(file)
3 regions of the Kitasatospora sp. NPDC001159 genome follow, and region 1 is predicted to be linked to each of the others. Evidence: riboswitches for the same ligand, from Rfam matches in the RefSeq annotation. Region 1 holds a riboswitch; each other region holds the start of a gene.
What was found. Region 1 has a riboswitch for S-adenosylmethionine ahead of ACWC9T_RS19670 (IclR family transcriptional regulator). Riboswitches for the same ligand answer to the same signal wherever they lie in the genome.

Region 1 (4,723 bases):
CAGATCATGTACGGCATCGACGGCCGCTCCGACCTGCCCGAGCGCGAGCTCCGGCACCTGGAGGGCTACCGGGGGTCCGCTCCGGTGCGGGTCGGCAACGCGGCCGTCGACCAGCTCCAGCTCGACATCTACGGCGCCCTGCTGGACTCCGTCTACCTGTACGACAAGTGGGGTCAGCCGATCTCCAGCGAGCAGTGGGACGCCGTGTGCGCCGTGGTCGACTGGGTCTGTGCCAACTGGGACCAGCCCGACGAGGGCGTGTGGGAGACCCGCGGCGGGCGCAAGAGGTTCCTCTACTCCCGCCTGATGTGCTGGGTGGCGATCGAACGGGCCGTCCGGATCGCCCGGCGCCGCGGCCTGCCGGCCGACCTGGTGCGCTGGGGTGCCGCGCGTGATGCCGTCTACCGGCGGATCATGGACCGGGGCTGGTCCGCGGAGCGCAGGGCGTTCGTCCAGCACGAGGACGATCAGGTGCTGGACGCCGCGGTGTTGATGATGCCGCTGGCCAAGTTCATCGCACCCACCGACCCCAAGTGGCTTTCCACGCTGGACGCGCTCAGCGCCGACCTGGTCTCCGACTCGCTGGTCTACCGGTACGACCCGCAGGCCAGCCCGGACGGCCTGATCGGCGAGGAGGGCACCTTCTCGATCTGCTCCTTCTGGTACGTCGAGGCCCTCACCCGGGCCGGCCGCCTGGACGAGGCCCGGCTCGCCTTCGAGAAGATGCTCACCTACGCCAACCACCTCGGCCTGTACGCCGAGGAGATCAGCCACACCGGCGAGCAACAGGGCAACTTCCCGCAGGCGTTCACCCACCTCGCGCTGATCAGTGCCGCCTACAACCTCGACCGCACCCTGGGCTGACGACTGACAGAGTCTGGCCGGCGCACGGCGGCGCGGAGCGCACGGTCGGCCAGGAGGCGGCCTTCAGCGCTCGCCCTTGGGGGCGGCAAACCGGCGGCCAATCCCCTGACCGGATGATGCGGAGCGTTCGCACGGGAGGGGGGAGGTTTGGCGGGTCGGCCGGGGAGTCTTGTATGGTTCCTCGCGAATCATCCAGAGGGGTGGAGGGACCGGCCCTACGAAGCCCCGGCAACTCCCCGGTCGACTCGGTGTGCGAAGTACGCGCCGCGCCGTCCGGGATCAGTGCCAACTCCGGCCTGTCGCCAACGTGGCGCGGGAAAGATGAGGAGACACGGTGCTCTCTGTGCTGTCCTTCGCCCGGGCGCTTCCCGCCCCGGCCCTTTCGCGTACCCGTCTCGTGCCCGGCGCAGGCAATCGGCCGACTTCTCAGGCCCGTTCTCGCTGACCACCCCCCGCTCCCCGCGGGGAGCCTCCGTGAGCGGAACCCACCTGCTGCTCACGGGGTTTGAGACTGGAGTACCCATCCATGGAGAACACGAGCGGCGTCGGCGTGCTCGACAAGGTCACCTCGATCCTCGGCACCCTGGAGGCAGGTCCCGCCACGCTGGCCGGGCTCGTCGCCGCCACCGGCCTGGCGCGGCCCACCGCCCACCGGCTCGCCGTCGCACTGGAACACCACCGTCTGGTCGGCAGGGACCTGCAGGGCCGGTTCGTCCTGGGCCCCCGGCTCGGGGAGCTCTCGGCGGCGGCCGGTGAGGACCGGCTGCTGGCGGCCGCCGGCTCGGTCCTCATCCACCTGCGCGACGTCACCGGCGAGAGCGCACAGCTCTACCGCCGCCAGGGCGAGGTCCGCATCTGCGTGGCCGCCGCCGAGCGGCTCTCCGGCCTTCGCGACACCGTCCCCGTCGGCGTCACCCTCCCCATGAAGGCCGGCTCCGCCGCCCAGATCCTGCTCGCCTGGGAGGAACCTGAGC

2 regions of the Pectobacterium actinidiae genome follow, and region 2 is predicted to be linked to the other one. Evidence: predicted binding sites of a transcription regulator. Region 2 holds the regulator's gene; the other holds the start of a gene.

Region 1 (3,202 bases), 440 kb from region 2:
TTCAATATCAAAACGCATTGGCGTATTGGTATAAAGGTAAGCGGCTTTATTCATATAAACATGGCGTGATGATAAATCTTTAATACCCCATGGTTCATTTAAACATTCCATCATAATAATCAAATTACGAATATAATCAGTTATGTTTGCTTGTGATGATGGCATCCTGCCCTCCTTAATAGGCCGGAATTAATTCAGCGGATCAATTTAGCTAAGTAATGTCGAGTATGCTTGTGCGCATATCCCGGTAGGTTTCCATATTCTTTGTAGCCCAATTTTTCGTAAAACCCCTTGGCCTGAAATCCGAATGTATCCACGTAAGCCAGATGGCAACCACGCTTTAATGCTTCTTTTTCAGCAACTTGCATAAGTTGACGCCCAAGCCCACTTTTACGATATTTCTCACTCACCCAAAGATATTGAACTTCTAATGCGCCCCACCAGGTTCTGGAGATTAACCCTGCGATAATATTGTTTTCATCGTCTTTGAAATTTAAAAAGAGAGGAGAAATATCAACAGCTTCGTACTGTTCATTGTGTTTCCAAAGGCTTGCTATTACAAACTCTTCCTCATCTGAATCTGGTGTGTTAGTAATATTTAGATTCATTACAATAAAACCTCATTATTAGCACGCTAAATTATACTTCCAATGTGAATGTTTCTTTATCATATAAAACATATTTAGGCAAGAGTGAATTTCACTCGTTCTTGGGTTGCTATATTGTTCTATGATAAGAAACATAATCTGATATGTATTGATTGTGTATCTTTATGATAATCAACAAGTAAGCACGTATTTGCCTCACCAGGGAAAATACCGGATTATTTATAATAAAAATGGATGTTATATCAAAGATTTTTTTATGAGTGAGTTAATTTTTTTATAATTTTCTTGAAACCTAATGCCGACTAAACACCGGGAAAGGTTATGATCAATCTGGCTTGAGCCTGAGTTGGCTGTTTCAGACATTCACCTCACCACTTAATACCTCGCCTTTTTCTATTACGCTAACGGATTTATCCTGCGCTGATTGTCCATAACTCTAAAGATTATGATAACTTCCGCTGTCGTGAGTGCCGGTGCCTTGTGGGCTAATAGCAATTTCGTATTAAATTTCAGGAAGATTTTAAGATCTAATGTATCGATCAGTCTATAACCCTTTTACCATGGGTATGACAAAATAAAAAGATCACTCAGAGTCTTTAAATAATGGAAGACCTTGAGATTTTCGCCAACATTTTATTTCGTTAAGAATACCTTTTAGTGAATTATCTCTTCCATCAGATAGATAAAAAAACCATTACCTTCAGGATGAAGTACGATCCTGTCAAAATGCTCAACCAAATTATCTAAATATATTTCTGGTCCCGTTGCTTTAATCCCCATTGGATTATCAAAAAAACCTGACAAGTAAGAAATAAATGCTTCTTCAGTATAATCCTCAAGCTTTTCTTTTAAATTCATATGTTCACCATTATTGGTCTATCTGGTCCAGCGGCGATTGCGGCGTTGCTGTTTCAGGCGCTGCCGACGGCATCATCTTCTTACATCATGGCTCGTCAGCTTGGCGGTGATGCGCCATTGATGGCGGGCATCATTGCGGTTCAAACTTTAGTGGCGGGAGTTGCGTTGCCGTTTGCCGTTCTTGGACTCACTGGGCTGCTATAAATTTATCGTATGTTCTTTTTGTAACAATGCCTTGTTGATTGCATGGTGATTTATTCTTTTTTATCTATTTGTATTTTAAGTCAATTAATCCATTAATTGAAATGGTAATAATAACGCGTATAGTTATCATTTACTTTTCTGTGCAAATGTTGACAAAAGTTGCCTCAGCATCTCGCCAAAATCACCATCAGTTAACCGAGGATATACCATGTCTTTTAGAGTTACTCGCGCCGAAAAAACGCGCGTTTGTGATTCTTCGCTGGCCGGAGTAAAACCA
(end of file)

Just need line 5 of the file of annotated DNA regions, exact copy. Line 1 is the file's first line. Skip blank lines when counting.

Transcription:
2 regions of the Pectobacterium actinidiae genome follow, and region 2 is predicted to be linked to the other one. Evidence: predicted binding sites of a transcription regulator. Region 2 holds the regulator's gene; the other holds the start of a gene.